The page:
The journal is the book of first entry.
It used to be an actual book that the bookkeeper would use to make accounting entries.
These days bookkeepers enter transactions on the computer using an accounting program.
Our recording in the journal is also called a journal or a journal entry.
The journal entries look like this:
Does this look at all familiar? It should – we have been doing these basic accounting journal entries throughout the previous section on double-entry accounting.
Journals are simply debits and credits in chronological (date) order.
The purpose of journals is to keep a day-to-day record of a business and its transactions.
Each transaction also requires a brief explanation of the transaction (below the debit and credit). This explanation should accurately describe what took place, so that anyone who glanced at it for the first time could easily identify what occurred.
Each journal can also be matched to the relevant supporting document (such as a check stub or a receipt) by use of a cross-referencing code or folio number. This code or folio number simply cross-references between one document and another. If the first transaction above of $15,000 capital was made by issuing check number 38, then one could write ‘Ch-38’ (for example) under the folio number.
Using the folio number to match a journal entry to a source document would enable a person to easily trace the recorded transaction back to the source document and verify that the transaction actually took place (as evidenced by the source document).
Journals may also often include a cross-referencing code or folio number to cross-reference between the journal entries and the T-accounts (the next step in the accounting cycle). Each specific item, such as bank, would have its own folio number, and this would be used to cross-reference from the journal entry involving ‘bank’ to the banks’ T-account in the ledger (this will be covered in the next section). The folio numbers make it simple to trace information through the steps in the accounting cycle.
These cross-referencing numbers or codes would work like this:
‘Sal-1’ is the individual code for the ‘salaries’ account. ‘J-1’ is the code for ‘journal page 1’. One could thus follow information from the journal entry to an account in the ledger, or from an account in the ledger back to the journal entries.
There are actually various different types of journals, and in our next lesson we're going to see what they look like and how they work.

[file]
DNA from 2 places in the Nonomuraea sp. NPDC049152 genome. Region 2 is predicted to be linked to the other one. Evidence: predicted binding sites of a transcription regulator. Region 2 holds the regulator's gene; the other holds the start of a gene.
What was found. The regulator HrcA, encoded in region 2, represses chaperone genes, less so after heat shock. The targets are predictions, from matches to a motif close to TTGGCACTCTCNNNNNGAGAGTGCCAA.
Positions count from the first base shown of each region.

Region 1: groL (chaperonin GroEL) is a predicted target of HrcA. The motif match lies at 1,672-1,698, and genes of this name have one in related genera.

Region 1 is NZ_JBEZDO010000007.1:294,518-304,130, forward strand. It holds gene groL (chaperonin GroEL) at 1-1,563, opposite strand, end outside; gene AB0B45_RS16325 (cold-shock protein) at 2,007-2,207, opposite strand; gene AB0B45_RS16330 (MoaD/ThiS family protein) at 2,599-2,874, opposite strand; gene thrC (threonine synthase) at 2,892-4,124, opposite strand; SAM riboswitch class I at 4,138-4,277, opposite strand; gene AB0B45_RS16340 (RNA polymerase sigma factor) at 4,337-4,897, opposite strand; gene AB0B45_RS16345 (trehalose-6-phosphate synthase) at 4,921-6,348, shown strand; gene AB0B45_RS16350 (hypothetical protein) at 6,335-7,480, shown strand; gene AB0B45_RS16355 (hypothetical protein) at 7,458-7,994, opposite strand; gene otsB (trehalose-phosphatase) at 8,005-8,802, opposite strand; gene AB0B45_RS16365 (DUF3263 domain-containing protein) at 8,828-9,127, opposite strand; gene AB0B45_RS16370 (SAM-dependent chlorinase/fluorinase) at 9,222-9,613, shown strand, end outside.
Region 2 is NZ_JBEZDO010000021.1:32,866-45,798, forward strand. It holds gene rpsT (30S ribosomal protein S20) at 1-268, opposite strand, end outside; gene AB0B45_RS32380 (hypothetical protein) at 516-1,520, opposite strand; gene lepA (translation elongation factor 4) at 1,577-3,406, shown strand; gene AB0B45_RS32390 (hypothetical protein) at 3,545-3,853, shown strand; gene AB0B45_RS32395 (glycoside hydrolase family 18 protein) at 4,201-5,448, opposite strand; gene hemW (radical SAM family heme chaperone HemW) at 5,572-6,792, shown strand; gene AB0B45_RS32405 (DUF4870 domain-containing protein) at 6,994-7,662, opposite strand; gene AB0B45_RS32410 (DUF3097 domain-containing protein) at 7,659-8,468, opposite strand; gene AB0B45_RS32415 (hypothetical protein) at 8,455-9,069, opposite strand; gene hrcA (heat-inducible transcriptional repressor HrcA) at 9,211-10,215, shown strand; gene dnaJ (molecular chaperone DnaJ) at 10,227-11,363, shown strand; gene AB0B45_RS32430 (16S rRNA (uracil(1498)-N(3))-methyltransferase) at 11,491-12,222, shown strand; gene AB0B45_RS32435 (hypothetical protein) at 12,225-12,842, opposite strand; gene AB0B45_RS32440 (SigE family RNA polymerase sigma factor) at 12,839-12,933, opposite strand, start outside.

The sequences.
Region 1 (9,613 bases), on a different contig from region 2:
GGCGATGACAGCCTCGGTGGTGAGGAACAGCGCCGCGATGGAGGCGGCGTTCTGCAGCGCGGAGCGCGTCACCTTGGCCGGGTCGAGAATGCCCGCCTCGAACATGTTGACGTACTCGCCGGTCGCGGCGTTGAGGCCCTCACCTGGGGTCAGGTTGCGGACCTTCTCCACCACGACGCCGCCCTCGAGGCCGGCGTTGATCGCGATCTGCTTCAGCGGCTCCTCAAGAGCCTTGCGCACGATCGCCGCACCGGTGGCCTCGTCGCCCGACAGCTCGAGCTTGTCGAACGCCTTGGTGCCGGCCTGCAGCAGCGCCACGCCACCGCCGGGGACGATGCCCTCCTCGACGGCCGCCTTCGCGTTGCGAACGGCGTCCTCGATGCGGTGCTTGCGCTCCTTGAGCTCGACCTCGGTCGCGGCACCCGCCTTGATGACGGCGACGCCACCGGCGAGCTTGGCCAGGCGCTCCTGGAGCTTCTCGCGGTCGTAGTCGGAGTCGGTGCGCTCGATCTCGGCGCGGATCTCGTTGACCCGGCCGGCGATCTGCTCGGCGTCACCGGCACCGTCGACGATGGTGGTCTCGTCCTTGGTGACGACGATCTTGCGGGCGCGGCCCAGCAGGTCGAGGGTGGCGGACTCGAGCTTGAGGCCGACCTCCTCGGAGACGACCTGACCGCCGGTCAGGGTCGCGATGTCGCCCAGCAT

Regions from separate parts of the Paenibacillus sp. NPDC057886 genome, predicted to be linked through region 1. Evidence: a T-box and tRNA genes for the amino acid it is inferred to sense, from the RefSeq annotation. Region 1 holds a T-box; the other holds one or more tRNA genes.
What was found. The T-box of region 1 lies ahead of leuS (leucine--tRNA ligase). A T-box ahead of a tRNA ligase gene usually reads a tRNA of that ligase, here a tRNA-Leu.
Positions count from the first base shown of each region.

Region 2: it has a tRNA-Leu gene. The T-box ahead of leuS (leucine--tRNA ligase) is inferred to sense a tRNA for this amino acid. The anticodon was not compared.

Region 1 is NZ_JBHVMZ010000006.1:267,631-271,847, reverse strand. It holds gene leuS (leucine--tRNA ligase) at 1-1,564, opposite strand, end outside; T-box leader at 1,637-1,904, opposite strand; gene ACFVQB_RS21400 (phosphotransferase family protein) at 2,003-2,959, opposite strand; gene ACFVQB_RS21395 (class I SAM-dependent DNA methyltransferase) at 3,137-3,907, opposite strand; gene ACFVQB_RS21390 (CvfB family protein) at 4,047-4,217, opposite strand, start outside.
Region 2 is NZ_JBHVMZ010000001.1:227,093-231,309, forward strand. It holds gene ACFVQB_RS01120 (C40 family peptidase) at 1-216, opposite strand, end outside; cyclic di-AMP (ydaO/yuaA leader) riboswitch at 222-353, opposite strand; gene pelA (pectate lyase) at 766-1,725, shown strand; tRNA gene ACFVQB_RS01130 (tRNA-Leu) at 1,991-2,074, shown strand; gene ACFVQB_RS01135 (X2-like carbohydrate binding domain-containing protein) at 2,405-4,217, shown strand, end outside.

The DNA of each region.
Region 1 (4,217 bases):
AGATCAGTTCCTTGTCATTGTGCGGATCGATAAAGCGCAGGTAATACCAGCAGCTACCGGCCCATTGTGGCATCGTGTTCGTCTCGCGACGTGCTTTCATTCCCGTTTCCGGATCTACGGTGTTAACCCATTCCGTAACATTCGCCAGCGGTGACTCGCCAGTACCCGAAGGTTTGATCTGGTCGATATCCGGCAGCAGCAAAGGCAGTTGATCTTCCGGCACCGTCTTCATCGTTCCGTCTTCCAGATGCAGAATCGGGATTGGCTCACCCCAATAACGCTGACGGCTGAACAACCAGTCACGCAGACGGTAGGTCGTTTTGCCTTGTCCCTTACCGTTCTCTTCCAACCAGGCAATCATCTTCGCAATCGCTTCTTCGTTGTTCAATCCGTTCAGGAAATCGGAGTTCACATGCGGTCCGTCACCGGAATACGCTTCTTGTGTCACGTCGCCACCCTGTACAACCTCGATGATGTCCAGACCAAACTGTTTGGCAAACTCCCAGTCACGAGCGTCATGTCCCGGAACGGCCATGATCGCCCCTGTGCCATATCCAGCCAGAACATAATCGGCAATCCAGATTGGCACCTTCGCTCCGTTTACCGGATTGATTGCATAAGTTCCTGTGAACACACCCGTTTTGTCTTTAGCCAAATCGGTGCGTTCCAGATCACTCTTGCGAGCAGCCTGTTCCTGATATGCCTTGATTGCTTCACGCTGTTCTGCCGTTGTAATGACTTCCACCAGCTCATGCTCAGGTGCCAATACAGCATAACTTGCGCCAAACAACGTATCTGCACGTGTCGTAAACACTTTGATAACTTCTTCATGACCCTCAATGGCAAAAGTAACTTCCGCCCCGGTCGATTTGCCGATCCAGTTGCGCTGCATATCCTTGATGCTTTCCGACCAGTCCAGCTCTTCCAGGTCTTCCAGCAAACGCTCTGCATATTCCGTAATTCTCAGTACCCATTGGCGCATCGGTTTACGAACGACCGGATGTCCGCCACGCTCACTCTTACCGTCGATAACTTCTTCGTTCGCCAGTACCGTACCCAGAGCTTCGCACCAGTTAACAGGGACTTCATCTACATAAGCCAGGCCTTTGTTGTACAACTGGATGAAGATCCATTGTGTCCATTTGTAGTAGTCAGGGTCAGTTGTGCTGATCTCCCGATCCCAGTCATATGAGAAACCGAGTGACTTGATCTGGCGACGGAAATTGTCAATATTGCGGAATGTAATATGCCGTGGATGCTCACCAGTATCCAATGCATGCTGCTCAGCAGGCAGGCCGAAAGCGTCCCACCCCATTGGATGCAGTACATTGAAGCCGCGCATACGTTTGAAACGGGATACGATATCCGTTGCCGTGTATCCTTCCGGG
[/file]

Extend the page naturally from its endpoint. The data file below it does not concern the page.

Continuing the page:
Click below to see questions and exercises on this same topic from other visitors to this page... (if there is no published solution to the question/exercise, then try and solve it yourself)
Name the Accounts Question
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Journal Entry Question:
Purchase with Personal Funds
Q: On 25th March 2011 Mr. A purchased goods to the value of rs. 25000 (rs = Rupees = Indian, Pakistani and Sri Lankan currency). Due to a shortage of …
Journal Entry Question: Complex Capital Investment
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Journal Entry - Purchasing Goods
Q: What is the journal entry for the following? Purchase goods from KJ Mehta for cash 5,000 Rupees A: The journal entry would be: Debit …
Journal Entries and Ledger Exercise
Q: Mr Robert commenced business on 1st January, 2011 with a capital of $100,000 in cash. On the same date he opened the bank account in ADCB and deposited …
Journal Entry for Bad Debts?
Q: What is the journal entry for bad debts? A: The journal entry for bad debts (also called "doubtful debts") is as follows: Debit Bad debts …
Journal Entries Question:
Perpetual Inventory System & Credit Card Transaction
Q: Prepare journal entries for the following credit card sales transactions using the perpetual inventory system: Sold $10,000 of merchandise, that …
Transactions Exercise (Malaysia)
Question: What accounts are affected by the following transactions (RM = Malaysian Ringgit = Malaysian currency): July 1 Purchased goods from …
Journal Entries and T Accounts Exercise
Create journal entries and draw up the T-accounts for the following transactions (Rs. = Rupees = Indian currency): 1. Harish started business with …
Entry for Returned Cheque
Q: Dear Sir, Can you please explain what will be the journal entry when a cheque we issued is returned by the bank and when they reproduce it? A: …
Issuing Shares for Assets
Q: How would you write this in a journal entry: a company issued 2,660 shares of its common stock after $31,360 in cash and computer equipment with …
Journal Entry Question
Q: What's the entries for the following: 1 - Business started with cash 8,000 and plant & machinery 3,000. 2 - Stock purchase for sale (cash purchase)= …
Recording Retained Earnings
in the Journal
Q: How do you record retained earnings in the journal? A: Earnings means profits and retained earnings is all the net profits one accumulated. …
Journal Entry for Shares Issued
Q: Make a journal entry for the following (assume that this occurred in the second half of 2009): a) issued additional shares for 1,200 in cash. …
Gift, Sale, Discount & Carriage Paid By Another
Q: What are the journal entries for the following: 1) Received gift of Rs 51,000 from father-in-law by check, which is deposited into business bank …
Journal Entries Accrual Items Question
Q: I want to know how do you make the following journal entries (rs = Rupees = Indian currency): 1. Outstanding expense - rs 3,000 2. Accrued interest …
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